Cultivation: Royal Fern prefers full sun to light shade, wet to mesic conditions, and sandy acidic soil with organic matter. Rocky or gravelly soil with organic matter is also tolerated if it is acidic and not too dry. Periods of standing water are readily tolerated. However, floodplain areas exposed to soil erosion and moving water with suspended sediment are not tolerated because of their effects on the root mass. The foliage has a tendency to become pale yellowish green in full sun, particularly during hot dry weather. At suitable locations, this fern is long-lived (up to 100 years), but it develops and spreads slowly.
Range & Habitat: The native Royal Fern occurs in scattered locations across Illinois (see Distribution Map). It is occasional in sandy areas of northern Illinois, sandy areas of central Illinois, and rocky areas of southern Illinois where sandstone occurs; elsewhere in the state, it is rare or absent. Royal Fern is broadly distributed across North America, South America, Africa, and Eurasia. In Illinois, habitats include sandy savannas, moist sandy thickets, borders of moist sandy woodlands, wet to moist sand prairies, swamps, sandy or gravelly seeps, remnant bogs, rocky edges of streams, rocky bluffs, and semi-shaded sandstone cliffs. This fern is found in high quality natural habitats. In wet sand prairies and moist sandy savannas, Royal Fern often occurs with Bracken Fern (Pteridium aquilinum) and Sensitive Fern (Onoclea sensibilis). It also occurs with Cinnamon Fern (Osmunda cinnamomea) in sandy swamps and similar habitats.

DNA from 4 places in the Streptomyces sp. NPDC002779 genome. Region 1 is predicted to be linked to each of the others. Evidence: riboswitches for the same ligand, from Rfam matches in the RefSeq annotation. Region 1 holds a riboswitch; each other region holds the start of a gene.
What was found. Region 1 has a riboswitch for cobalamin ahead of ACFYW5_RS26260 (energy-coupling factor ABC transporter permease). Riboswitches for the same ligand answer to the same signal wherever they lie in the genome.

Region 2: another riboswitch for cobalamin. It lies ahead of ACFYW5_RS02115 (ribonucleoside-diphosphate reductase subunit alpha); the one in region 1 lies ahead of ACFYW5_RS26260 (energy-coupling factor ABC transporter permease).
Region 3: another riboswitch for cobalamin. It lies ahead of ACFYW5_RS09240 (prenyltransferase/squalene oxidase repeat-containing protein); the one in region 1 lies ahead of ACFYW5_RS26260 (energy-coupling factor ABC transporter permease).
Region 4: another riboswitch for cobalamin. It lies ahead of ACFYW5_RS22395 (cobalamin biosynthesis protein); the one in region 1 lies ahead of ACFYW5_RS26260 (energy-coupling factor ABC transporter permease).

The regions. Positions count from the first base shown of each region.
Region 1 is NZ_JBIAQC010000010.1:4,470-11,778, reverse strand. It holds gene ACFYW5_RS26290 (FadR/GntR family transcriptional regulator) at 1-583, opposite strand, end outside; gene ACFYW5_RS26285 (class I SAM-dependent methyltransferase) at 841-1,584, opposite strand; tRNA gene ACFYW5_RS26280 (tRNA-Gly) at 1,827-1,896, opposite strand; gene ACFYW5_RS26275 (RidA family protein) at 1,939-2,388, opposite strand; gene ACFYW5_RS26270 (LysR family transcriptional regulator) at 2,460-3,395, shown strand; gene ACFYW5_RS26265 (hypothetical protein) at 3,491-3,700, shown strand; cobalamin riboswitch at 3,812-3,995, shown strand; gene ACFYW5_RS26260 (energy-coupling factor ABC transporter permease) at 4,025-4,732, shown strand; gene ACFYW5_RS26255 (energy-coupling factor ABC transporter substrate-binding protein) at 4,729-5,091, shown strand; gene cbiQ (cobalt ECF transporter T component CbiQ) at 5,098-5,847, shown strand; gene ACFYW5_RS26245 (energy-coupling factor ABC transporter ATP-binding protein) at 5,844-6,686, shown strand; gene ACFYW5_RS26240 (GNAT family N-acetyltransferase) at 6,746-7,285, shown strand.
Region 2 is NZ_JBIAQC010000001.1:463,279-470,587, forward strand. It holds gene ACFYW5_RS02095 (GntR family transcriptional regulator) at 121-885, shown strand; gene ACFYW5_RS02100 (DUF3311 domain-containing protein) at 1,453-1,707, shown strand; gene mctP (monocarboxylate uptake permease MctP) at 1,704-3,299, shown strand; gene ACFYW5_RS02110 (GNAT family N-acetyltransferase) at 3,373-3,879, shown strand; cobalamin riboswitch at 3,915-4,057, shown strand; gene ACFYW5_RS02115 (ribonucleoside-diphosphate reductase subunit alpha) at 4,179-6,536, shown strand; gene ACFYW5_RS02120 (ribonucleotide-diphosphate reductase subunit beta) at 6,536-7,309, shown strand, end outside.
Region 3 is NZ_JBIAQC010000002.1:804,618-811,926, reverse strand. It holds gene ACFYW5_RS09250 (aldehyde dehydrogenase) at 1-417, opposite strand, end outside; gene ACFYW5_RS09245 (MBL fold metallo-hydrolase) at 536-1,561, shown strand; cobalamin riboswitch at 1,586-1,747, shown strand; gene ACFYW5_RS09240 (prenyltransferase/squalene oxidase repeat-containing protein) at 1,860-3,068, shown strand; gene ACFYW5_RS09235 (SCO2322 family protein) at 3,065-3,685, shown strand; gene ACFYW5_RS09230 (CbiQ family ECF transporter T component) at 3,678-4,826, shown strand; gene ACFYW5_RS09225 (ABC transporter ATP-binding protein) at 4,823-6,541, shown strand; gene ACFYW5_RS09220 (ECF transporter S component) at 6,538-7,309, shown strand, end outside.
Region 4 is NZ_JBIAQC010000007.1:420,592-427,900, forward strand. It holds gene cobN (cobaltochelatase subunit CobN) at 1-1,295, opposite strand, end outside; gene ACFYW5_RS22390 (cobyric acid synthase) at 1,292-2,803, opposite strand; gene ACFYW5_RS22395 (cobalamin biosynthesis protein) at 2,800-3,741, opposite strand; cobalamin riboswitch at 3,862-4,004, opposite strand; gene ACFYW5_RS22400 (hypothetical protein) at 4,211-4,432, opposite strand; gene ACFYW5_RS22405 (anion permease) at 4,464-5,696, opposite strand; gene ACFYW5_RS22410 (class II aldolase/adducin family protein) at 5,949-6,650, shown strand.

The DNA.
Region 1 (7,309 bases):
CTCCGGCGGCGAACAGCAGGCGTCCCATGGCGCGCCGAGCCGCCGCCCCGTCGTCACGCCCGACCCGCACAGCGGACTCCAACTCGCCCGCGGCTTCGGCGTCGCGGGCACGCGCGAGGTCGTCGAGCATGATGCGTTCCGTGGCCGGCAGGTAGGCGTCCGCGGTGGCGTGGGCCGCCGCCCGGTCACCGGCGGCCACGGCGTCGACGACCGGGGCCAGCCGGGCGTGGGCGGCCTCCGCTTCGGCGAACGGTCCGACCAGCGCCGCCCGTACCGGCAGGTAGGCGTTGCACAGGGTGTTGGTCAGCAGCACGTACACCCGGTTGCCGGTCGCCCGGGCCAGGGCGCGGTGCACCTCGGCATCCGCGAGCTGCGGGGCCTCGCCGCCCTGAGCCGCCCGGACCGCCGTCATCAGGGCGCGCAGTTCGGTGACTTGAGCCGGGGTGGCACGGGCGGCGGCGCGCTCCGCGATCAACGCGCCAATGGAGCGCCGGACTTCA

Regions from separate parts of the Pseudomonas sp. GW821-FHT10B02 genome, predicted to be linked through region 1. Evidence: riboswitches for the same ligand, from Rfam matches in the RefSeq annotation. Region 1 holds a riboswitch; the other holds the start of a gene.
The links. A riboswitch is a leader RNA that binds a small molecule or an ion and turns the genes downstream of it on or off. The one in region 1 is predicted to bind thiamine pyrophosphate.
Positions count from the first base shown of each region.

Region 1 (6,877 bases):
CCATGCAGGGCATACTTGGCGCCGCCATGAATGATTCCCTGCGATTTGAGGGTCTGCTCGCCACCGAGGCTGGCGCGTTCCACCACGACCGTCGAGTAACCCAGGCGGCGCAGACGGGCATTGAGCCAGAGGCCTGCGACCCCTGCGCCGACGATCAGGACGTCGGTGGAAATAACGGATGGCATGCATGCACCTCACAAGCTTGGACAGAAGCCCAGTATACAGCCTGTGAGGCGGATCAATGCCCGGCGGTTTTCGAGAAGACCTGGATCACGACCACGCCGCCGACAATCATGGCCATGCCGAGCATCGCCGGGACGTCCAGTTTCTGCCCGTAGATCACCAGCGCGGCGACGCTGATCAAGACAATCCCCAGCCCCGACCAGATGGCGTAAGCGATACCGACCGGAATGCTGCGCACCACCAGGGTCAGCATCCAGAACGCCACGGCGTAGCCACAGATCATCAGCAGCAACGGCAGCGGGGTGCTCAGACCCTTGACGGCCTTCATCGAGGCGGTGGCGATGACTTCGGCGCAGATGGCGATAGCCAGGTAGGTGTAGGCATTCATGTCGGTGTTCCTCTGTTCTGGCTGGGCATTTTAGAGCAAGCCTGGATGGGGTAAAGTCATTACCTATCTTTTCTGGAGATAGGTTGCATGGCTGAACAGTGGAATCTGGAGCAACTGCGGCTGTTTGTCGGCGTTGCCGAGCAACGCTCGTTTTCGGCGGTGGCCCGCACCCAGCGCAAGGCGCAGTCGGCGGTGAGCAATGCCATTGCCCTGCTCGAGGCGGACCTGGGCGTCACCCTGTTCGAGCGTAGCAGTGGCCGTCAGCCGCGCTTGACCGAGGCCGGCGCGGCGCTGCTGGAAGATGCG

Faunal Associations: The larvae of Papaipema speciosissima (Osmunda Borer Moth) bore through the stems and rhizomes of Royal Fern (Eastman, 1995). This fern is a possible host plant for larvae of the sawfly Strongylogaster tacita (Smith, 2006). When this large fern occurs in colonies, it provides protective cover for wildlife.
Photographic Location: Photos of sterile leaves: Along a path in a sandy savanna at the Hooper Branch Savanna Nature Preserve in Kankakee County, Illinois, and border of a moist sandy woodland at the Iroquois County Conservation Area in Illinois. Photos of partially fertile leaves: A wet sand prairie at the Indiana Dunes National Lakeshore in NW Indiana.
Comments: From a distance, Royal Fern (Osmunda regalis) has a shrub-like appearance. This fern can become quite large and imposing, and there is really nothing else that resembles it. Royal Fern tolerates more light than most ferns, but it requires consistently moist conditions in order to stay healthy. This fern is highly variable across local populations. In particular, the shape, margins, size, and coloration of its subleaflets (pinnules) are variable, and its fertile leaves vary in their height, the proportion of pinnate leaflets that are covered with sporangia, and the coloration of sporangia. Other members of the Royal Fern family in Illinois include the Interrupted Fern (Osmunda claytoniana) and Cinnamon Fern (Osmunda cinnamomea). These very attractive ferns have pinnate-pinnatifid leaves with a more conventional appearance than the bipinnate to tripinnate leaves of Royal Fern. Ancestral ferns in the Royal Fern family (Osmundaceae) have been found in fossil beds dating to the Permian era about 365 million years ago.